Miller, "The Adversary System: Dinosaur or Phoenix", 69 Minn. L. Rev. 1, 19 and 21 (1984).

The opinion ignores this summary of Rule 11 applications by an authoritative treatise:

Conversely, sanctions have been deemed appropriate in a wide range of circumstances because the pleadings or motions filed have been deemed frivolous or made without sufficient inquiry. Wright-Miller-Kane, Federal Practice and Procedure (1986 Supp.) sec. 1333 (emphasis supplied).

The opinion ignores relevant portions of the statement of the purpose of the 1983 amendment made by the Advisory Committee on Rules:

The new language is intended to reduce the reluctance of courts to impose sanctions, see Moore, Federal Practice p 7.05 at 1547, by emphasizing the responsibilities of the attorney and reenforcing those obligations by the imposition of sanctions ... (emphasis supplied).

The expanded nature of the lawyer's certification in the fifth sentence of amended Rule 11 recognizes that the litigation process may be abused for purposes other than delay (emphasis supplied).

The new language stresses the need for some prefiling inquiry into both the facts and the law to satisfy the affirmative duty imposed by the rule.... This standard is more stringent than the original good-faith formula and thus it is expected that a greater range of circumstances will trigger its violation (emphasis supplied.)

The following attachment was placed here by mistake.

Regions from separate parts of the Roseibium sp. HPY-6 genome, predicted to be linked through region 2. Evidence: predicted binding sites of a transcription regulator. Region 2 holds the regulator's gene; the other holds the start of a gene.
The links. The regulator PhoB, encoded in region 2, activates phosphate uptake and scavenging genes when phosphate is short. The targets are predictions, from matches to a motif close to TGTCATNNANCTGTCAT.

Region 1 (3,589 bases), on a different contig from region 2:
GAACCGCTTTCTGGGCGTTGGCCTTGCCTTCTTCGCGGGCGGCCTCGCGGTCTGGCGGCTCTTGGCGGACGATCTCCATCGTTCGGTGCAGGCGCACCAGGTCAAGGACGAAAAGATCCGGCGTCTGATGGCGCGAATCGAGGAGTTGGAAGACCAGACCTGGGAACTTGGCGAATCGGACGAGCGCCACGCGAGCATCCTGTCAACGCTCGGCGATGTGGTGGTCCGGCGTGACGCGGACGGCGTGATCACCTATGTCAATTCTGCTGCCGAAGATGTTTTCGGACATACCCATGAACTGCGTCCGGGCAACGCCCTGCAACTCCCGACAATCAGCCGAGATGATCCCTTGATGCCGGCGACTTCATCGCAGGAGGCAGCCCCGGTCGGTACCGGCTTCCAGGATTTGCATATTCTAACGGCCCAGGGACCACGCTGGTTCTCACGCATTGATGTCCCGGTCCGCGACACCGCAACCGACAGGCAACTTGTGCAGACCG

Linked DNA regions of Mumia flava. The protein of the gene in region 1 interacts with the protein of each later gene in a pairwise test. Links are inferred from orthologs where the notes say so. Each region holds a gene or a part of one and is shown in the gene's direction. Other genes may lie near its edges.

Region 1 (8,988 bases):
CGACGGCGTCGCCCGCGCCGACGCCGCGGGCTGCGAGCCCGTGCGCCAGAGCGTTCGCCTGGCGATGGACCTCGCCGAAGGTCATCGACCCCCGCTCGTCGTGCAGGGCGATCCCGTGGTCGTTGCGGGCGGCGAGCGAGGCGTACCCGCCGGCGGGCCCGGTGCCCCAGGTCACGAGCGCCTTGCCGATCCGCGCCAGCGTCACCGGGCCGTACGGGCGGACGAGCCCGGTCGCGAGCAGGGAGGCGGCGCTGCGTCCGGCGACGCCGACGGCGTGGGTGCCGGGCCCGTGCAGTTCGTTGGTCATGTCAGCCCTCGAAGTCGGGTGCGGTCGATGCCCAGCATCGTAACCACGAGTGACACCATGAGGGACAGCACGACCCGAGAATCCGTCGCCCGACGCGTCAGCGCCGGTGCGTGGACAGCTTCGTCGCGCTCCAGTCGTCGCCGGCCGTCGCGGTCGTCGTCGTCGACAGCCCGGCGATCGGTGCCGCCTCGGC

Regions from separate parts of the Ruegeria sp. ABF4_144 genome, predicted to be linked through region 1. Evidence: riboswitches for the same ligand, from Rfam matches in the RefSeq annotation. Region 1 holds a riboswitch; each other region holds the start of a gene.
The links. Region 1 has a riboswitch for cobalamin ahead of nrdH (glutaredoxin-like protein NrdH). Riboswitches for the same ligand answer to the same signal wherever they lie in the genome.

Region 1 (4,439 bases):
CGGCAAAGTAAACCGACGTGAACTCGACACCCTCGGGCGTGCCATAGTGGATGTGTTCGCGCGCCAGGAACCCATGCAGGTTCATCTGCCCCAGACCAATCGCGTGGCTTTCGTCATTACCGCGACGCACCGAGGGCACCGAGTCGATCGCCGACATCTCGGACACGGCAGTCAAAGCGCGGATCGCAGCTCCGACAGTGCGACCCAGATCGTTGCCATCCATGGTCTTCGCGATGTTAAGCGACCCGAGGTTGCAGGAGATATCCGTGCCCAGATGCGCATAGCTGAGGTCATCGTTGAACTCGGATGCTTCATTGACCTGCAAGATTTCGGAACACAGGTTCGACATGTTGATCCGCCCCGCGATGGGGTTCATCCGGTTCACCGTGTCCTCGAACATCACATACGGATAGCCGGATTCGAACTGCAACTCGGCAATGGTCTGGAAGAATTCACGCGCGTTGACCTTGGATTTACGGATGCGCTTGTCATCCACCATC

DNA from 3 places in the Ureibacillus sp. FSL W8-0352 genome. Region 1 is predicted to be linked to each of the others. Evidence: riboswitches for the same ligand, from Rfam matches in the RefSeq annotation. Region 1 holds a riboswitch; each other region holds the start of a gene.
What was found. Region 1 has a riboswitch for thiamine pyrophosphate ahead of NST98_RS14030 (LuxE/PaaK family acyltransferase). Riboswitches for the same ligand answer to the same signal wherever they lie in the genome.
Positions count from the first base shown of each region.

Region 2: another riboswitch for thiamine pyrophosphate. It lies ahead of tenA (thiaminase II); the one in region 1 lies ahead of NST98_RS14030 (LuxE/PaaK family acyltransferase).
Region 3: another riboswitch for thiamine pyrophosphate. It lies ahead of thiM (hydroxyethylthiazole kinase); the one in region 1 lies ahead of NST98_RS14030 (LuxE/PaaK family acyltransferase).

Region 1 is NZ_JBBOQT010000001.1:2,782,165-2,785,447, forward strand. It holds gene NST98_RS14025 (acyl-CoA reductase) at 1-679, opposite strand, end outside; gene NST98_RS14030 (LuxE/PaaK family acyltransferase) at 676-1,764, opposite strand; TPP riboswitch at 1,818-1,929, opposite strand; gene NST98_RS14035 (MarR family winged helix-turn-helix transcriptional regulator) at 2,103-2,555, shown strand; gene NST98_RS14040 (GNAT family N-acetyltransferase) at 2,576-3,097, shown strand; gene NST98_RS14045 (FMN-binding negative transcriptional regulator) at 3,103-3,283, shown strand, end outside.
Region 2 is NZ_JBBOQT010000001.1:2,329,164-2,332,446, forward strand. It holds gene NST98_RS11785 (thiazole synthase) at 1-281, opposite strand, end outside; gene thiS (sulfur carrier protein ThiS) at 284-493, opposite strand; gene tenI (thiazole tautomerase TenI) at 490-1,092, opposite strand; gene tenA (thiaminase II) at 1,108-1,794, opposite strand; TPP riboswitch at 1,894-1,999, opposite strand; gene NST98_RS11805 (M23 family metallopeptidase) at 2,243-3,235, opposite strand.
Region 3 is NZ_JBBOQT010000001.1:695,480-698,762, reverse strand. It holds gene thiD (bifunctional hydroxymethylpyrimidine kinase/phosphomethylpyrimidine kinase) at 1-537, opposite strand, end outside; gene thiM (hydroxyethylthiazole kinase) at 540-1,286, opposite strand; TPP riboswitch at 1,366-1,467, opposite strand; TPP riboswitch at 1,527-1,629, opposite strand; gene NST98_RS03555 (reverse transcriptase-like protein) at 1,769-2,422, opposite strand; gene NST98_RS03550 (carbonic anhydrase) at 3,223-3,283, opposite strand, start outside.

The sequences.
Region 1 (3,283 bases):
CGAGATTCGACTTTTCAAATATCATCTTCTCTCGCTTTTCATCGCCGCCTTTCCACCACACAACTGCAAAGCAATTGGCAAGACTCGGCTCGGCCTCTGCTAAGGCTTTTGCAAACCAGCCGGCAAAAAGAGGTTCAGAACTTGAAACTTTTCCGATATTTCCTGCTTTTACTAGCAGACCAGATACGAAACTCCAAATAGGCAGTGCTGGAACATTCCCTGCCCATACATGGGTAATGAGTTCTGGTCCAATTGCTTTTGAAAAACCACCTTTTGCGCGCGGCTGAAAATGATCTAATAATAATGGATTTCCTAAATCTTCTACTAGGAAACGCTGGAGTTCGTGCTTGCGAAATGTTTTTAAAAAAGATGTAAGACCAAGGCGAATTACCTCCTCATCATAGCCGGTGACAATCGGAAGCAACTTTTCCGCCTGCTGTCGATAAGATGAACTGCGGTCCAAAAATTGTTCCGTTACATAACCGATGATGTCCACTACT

Contrary to Miller, the court continues the emphasis on duty to client. Contrary to Wright, Miller, and Kane, the opinion restricts Rule 11 to a single circumstance, frivolousness. Contrary to the Advisory Committee, the opinion imposes only a negative duty not to be frivolous.

Fourth. Instead of acknowledging the violation of Rule 11 when a lawyer attempts by brief to mislead the court, the opinion specifically rejects the district court's statement that under Rule 11 a lawyer "must not misstate the law." P. 1539. The opinion goes on to cite with apparent approval the view of the American Bar Association's Litigation Section that "the practicing bar" sees vigorous advocacy "seemingly without regard to its possible misrepresentations to the court" as the mark of "justified representation of the client." Id., p. 1540, n. 4.